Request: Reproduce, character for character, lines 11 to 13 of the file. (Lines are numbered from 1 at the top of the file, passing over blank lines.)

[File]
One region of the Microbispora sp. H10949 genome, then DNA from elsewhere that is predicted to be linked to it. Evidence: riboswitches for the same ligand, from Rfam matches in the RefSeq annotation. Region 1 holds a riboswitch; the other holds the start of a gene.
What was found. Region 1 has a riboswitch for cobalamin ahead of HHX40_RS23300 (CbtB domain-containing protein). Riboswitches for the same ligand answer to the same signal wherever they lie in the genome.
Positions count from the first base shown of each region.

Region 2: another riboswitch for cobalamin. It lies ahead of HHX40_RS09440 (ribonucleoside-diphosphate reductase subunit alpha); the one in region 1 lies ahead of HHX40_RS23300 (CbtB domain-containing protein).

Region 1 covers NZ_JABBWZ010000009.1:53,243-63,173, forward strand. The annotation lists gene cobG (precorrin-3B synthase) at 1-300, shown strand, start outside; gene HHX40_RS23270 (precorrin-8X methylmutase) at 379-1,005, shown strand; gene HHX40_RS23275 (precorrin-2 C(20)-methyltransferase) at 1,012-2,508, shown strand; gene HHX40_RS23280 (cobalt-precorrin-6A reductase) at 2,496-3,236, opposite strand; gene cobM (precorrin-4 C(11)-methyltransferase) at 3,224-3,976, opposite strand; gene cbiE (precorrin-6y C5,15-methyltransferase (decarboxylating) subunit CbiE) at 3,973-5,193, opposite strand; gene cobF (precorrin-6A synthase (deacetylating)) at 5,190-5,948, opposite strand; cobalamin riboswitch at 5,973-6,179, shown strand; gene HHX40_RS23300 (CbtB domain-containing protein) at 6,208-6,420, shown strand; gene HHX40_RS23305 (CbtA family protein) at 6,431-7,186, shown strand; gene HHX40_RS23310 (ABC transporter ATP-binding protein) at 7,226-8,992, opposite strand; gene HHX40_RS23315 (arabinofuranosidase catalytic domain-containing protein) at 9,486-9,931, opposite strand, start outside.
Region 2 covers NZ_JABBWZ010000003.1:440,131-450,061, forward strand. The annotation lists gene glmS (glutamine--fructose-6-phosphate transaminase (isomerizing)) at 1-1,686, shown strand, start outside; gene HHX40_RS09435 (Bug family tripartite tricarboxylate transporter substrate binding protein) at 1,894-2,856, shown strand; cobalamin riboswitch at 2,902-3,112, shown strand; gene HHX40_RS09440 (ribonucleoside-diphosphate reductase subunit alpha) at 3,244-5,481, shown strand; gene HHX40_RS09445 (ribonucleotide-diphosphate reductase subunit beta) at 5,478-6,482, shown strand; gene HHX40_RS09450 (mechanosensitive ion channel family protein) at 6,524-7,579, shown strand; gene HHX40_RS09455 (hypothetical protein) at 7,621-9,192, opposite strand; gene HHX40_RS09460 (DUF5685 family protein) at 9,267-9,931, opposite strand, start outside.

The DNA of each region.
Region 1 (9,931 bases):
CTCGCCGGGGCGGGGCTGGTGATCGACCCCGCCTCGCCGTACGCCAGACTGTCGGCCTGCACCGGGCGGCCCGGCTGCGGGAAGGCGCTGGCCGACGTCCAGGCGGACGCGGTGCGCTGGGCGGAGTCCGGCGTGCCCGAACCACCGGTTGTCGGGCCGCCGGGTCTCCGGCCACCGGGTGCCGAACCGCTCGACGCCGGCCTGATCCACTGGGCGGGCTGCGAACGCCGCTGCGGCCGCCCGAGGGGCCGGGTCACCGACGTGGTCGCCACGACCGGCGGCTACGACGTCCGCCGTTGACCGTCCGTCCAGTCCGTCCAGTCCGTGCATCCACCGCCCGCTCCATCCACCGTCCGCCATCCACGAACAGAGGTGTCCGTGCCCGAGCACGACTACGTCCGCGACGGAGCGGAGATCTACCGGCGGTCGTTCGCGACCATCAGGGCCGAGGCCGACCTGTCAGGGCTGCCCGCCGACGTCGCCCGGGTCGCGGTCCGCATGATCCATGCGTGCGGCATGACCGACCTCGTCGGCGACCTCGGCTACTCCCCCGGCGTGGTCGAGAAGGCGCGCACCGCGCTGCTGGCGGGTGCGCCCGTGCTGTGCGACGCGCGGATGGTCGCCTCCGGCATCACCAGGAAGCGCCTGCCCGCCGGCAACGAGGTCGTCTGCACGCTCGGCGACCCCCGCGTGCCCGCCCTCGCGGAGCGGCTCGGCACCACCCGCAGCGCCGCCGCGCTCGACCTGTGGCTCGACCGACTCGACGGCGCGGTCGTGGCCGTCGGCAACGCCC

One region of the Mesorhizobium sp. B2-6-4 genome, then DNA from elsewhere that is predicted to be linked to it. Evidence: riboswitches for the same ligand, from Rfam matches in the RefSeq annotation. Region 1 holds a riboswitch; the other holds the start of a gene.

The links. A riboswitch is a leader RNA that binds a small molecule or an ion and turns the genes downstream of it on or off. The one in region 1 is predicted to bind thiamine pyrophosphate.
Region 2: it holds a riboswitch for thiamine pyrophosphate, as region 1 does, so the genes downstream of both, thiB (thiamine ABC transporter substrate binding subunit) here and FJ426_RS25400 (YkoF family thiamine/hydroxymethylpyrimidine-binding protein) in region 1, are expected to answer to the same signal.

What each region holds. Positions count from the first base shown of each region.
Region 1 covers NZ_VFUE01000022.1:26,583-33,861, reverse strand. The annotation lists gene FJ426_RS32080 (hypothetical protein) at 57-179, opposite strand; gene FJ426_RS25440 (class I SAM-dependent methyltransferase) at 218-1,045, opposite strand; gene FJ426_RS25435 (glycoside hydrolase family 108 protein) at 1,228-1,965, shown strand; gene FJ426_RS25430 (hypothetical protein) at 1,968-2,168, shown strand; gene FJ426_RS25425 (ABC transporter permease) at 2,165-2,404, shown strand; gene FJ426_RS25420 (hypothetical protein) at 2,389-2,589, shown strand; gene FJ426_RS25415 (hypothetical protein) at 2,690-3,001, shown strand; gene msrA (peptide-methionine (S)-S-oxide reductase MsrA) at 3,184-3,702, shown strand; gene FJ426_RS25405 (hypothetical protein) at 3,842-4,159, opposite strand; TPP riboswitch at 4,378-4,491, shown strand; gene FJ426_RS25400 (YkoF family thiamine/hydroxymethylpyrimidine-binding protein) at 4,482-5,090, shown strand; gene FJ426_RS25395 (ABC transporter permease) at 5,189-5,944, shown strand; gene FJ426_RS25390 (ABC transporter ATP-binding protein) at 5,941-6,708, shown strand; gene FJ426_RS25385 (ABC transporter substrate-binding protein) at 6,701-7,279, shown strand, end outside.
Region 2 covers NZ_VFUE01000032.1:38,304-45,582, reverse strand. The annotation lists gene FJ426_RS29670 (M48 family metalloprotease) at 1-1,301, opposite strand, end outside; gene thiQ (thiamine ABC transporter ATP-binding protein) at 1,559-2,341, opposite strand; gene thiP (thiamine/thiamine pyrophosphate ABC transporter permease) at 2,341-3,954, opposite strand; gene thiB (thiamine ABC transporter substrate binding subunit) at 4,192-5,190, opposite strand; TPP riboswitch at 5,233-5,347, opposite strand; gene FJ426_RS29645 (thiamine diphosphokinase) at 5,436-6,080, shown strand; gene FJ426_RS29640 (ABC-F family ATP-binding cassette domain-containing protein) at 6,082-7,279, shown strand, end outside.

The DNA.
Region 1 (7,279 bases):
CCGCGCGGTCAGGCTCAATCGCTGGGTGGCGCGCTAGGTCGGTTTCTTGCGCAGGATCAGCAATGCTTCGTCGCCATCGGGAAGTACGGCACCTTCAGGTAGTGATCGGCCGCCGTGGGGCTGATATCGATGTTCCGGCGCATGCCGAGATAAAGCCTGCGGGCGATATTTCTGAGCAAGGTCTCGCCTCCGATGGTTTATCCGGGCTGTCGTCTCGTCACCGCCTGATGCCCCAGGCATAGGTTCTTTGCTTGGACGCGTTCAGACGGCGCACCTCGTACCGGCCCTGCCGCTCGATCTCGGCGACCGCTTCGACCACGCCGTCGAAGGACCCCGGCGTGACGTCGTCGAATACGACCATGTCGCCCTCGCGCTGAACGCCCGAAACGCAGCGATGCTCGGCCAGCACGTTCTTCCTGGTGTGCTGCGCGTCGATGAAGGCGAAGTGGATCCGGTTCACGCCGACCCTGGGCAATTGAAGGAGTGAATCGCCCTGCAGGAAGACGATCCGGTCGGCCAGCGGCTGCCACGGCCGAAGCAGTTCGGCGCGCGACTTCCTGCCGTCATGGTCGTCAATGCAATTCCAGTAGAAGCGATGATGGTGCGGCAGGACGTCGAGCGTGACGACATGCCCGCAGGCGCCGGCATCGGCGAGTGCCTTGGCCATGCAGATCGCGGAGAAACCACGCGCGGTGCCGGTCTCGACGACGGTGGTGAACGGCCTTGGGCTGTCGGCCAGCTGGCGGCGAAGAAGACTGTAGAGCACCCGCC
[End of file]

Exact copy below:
The links. A riboswitch is a leader RNA that binds a small molecule or an ion and turns the genes downstream of it on or off. The one in region 1 is predicted to bind thiamine pyrophosphate.
Region 2: it holds a riboswitch for thiamine pyrophosphate, as region 1 does, so the genes downstream of both, thiB (thiamine ABC transporter substrate binding subunit) here and FJ426_RS25400 (YkoF family thiamine/hydroxymethylpyrimidine-binding protein) in region 1, are expected to answer to the same signal.

What each region holds. Positions count from the first base shown of each region.